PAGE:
Thanks to a student in class on April 13th for bringing one of these to class!
I picked up the Cold Steel Honey Comb. This is a wicked little defensive tool that's masked as a hair brush. At first glance and even picking it up you'd think it to be just what it appears to be, a hair brush. Yep, it's just that innocent looking. However, the Honey Comb has a more important purpose and some might call it sinister once they see it.
When you hold the brush head and pull on the handle, you quickly find that it contains a fiberglass reinforced Zytel stiletto (dagger). It will literally give you that "wow" moment when you see one the first time.
That said, let's get into the meat of this nasty little product from a self defense standpoint, using two aspects.
The Brush: The handle is rigid enough that it can be used like a kubaton, it can be used for wrist locks, and it could be used for pressure point manipulation. Just imagine the attacker trying to explain to the police that you took him/her out or down with a hair brush!
The Stiletto: Once removed, you notice that it's not exactly flexible. In fact, it's rather rigid and has four distinct edges or grooves similar to the S&W tactical pen (Gen 1) that I tend to carry with me. It's long enough to really penetrate the body if it were used with considerable force. But don't isolate the stiletto to a stabbing tool. Again, it can be used for wrist locks, pressure point manipulation, as a striking tool like a kubaton, and so much more.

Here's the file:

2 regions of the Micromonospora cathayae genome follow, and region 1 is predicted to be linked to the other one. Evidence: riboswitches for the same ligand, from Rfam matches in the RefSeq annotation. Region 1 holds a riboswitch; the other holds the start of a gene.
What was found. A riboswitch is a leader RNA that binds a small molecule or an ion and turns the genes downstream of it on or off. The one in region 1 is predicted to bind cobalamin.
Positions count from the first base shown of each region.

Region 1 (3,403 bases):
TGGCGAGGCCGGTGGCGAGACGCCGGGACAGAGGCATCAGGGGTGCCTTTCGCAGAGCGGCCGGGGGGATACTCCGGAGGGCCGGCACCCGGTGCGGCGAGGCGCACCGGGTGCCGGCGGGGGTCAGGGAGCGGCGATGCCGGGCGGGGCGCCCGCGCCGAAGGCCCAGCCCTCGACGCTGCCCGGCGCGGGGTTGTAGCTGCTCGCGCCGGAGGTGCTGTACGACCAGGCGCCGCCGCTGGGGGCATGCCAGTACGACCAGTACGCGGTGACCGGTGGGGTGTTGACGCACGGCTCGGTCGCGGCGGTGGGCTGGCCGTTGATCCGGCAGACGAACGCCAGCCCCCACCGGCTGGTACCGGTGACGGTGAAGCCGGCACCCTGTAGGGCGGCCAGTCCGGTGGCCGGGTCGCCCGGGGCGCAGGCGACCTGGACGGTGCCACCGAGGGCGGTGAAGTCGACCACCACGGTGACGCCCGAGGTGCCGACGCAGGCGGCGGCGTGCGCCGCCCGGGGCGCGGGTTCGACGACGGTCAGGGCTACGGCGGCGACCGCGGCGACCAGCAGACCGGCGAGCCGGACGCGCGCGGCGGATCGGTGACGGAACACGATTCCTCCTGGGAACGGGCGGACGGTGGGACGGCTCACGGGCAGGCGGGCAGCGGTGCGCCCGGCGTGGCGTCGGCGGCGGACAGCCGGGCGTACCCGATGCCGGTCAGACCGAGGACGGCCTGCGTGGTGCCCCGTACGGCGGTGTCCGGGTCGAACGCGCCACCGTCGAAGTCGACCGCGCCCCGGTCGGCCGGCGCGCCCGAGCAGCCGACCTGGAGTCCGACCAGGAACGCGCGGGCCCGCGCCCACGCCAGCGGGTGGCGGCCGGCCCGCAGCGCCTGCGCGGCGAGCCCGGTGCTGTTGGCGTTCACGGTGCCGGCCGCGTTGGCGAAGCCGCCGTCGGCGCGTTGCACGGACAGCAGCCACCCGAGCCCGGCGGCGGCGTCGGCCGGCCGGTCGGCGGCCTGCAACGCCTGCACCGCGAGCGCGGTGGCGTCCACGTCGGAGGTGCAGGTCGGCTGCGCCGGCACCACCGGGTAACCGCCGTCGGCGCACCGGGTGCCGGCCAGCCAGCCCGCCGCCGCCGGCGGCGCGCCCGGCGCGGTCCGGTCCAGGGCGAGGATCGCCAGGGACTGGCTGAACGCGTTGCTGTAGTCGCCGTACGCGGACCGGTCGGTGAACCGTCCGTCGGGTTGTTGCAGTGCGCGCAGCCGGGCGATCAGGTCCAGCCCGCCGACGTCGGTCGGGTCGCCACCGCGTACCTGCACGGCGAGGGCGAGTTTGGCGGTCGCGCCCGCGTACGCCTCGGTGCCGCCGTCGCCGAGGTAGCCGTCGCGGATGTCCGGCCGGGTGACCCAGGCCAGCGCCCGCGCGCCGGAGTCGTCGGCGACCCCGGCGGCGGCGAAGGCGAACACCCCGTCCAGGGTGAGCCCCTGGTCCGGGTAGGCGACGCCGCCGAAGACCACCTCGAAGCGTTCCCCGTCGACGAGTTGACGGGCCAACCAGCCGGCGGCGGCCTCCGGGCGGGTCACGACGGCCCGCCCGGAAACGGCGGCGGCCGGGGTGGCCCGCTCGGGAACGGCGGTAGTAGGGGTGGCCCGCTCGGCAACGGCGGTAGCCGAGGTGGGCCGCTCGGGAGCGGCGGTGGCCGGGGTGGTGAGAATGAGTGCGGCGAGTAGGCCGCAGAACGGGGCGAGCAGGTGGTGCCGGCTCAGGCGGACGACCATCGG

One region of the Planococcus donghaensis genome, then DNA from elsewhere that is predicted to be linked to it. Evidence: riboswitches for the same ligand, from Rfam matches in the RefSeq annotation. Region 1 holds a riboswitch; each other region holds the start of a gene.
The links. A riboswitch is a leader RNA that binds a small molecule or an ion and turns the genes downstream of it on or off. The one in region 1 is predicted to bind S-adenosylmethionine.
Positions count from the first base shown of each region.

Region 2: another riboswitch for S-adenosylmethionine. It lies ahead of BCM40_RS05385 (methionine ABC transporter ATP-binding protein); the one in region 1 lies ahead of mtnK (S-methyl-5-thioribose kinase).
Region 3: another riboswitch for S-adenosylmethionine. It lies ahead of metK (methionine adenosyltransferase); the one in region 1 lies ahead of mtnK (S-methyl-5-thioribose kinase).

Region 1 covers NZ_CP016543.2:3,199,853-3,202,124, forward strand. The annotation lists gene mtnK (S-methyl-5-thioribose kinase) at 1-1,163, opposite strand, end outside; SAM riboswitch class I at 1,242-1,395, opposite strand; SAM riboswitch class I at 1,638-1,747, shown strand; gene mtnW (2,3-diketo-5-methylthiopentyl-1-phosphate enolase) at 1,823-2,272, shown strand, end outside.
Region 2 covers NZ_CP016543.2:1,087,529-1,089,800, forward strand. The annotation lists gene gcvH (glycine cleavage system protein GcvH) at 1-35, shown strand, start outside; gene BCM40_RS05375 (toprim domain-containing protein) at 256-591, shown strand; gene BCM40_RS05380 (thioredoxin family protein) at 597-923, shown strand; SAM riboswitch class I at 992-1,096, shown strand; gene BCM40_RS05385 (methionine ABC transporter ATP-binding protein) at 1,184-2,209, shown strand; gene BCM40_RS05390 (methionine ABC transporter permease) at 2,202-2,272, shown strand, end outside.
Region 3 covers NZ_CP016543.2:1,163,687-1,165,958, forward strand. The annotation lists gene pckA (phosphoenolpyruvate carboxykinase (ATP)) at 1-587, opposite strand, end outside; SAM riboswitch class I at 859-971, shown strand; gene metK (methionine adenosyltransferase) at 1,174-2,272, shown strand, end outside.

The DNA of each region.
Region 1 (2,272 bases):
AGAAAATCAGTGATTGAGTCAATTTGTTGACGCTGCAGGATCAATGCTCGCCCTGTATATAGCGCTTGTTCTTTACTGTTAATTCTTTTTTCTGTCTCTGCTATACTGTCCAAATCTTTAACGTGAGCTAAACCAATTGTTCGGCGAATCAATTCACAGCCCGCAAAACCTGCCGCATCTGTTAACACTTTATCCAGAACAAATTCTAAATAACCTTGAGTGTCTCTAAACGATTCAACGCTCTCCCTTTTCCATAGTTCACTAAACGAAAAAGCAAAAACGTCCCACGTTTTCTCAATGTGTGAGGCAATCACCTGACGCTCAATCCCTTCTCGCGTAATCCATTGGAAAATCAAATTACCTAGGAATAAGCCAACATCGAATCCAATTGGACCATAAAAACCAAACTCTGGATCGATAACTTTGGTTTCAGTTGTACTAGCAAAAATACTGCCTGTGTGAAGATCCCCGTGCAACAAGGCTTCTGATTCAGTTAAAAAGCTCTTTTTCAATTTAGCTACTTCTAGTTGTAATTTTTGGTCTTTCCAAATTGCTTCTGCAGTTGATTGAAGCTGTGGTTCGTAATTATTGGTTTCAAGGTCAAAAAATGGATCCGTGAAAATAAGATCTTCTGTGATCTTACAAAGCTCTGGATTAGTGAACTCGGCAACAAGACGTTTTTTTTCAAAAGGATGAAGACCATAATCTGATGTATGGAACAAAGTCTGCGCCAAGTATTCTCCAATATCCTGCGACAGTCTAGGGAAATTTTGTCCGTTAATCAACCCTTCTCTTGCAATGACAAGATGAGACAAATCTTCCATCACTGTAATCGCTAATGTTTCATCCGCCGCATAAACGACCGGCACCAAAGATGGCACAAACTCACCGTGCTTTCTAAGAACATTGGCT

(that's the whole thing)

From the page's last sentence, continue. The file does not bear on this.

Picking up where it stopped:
I showed a student that even when a firearm is completely out of ammo it can be used for pressure point manipulation, wrist locks, and even as a striking weapon if so needed in a last resort survival situation. Just because the gun is empty or a gun isn't around doesn't mean you're out of the fight.
I have one dedicated for a product review and I'll likely wind up destroying it. There IS NOT a pliable training version of this tool. So know that it can and very will cause injury if you train with the actual product. I'm going to explore trying to get a pliable training version made.
Testing to be conducted: concealability, deployment speed, wrist locks, as an impact weapon, special medium testing including cardboard, watermelon, leather, window glass, and I'm even going to use wood even though I know the wood will likely destroy it.
These are available at Martial Arms Concepts (MAC) on South Campbell in Springfield, Mo. if you're in the area. Hours: M-Sat 10am-7pm